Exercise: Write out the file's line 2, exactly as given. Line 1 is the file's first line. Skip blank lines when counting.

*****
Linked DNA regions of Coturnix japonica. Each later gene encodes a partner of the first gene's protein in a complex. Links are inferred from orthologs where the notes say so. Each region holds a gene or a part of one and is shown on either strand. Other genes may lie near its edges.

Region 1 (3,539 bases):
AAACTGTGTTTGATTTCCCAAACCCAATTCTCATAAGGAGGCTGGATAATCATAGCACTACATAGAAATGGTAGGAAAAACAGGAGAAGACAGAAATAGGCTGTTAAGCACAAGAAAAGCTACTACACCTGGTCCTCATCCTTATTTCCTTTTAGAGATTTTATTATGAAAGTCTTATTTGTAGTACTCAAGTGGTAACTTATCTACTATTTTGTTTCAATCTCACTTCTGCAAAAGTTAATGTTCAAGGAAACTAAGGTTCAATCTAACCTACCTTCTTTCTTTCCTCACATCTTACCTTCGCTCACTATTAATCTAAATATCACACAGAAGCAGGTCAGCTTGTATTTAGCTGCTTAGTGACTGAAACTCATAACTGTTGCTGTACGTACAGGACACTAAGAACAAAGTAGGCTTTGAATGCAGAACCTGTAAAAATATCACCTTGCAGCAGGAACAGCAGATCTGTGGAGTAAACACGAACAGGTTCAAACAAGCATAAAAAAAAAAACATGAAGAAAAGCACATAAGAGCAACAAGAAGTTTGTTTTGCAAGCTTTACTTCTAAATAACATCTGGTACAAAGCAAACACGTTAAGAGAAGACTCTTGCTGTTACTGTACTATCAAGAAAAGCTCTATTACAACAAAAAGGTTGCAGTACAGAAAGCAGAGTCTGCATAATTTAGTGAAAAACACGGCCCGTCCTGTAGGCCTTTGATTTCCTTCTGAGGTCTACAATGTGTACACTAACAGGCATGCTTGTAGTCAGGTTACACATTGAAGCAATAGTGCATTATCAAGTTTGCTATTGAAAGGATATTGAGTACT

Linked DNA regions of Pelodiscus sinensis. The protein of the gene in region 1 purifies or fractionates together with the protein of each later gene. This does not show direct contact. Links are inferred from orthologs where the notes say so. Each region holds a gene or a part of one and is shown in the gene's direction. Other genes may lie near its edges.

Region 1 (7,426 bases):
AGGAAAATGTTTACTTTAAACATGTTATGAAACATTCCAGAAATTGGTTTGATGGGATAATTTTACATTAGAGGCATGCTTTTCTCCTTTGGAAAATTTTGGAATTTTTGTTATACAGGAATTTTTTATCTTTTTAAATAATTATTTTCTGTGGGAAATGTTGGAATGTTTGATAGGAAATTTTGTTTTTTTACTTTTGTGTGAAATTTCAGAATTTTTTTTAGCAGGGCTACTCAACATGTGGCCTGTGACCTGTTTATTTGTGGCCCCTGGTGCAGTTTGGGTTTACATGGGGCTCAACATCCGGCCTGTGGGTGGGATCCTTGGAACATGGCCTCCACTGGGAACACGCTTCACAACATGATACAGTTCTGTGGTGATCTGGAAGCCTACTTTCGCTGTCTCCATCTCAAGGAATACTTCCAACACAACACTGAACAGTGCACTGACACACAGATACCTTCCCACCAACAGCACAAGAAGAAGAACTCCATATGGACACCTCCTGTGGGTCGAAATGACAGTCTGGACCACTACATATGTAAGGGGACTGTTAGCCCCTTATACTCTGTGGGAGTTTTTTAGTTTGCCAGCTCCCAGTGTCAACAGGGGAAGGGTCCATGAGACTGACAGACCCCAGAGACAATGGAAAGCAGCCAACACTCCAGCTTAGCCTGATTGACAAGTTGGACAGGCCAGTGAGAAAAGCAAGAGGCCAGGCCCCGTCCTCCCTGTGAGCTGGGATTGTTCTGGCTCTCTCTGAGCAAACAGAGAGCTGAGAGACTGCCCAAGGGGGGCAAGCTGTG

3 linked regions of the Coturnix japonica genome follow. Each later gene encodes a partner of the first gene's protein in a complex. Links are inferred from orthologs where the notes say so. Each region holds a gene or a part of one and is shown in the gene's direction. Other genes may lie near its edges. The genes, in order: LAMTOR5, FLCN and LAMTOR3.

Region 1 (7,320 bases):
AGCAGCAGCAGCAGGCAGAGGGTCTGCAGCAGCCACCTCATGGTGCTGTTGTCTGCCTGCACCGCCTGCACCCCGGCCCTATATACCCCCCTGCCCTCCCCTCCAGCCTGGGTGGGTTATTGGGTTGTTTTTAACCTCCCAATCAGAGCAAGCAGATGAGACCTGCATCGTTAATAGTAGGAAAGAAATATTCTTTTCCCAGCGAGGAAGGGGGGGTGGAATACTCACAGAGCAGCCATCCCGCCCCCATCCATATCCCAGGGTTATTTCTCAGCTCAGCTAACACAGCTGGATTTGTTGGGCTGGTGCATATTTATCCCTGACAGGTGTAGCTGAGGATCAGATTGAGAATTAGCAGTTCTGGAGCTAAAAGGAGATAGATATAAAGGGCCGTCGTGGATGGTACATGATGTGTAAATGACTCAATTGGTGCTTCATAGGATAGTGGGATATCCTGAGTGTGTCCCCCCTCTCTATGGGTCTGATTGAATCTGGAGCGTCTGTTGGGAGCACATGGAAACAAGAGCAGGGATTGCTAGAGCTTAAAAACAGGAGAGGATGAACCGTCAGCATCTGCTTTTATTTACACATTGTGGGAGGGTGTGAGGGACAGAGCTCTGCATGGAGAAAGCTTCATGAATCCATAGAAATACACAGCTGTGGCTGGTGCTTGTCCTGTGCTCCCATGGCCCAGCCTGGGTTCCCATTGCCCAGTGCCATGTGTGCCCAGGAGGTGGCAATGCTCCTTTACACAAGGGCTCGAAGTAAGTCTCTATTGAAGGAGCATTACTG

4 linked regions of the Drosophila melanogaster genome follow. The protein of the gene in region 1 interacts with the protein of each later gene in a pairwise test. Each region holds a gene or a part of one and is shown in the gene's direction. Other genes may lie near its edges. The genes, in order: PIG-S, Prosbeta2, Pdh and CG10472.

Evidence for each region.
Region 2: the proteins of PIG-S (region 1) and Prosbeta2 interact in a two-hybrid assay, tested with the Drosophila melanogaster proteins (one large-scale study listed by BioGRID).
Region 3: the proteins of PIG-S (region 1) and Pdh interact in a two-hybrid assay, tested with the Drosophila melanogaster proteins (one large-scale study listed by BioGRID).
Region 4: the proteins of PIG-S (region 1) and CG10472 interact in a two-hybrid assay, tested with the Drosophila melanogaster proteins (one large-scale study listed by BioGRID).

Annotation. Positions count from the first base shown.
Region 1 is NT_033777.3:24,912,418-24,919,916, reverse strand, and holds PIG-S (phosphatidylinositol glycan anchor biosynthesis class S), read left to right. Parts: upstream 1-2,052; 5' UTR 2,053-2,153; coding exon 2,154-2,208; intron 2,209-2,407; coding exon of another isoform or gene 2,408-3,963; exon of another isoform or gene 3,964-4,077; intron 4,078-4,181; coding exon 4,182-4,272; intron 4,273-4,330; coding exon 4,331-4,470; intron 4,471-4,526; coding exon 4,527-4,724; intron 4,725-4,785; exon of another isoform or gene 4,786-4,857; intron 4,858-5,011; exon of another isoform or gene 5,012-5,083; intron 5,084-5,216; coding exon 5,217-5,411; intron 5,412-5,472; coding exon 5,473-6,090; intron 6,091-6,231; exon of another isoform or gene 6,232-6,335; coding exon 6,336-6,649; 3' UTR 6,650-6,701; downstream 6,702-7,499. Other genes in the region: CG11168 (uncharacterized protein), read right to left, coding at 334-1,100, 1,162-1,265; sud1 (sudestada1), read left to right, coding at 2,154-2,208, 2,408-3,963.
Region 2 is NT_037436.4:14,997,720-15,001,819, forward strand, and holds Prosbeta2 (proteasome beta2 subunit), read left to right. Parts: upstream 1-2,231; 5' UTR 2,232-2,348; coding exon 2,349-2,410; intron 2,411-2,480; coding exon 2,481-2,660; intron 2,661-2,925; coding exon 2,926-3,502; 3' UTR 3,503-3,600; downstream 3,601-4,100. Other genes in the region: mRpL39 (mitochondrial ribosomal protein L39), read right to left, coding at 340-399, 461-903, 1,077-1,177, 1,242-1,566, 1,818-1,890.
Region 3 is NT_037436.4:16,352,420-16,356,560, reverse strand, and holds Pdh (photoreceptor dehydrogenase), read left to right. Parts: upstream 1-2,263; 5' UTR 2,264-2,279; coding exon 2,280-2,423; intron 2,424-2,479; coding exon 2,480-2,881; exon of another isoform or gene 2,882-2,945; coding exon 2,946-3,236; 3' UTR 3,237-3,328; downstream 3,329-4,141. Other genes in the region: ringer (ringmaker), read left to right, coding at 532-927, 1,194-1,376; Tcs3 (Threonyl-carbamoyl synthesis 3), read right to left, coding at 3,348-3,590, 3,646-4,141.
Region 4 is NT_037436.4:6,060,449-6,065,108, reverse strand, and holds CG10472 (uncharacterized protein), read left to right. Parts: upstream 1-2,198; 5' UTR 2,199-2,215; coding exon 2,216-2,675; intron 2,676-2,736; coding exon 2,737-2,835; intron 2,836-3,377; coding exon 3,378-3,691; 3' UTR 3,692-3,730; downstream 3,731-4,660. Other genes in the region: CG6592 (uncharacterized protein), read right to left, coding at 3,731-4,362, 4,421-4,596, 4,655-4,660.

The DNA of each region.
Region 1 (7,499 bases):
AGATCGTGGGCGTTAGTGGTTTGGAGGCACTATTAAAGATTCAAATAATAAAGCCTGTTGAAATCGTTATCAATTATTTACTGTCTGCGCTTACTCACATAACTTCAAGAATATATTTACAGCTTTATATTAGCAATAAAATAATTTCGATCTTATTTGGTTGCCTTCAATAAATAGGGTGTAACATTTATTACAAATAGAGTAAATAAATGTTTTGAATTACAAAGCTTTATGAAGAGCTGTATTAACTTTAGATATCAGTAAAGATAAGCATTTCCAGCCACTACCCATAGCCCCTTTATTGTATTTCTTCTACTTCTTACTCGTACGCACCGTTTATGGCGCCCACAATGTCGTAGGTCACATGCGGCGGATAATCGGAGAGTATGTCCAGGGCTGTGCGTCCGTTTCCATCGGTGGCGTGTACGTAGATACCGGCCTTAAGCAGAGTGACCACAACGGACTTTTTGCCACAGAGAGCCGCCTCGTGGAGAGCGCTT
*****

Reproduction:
Region 1 (3,539 bases):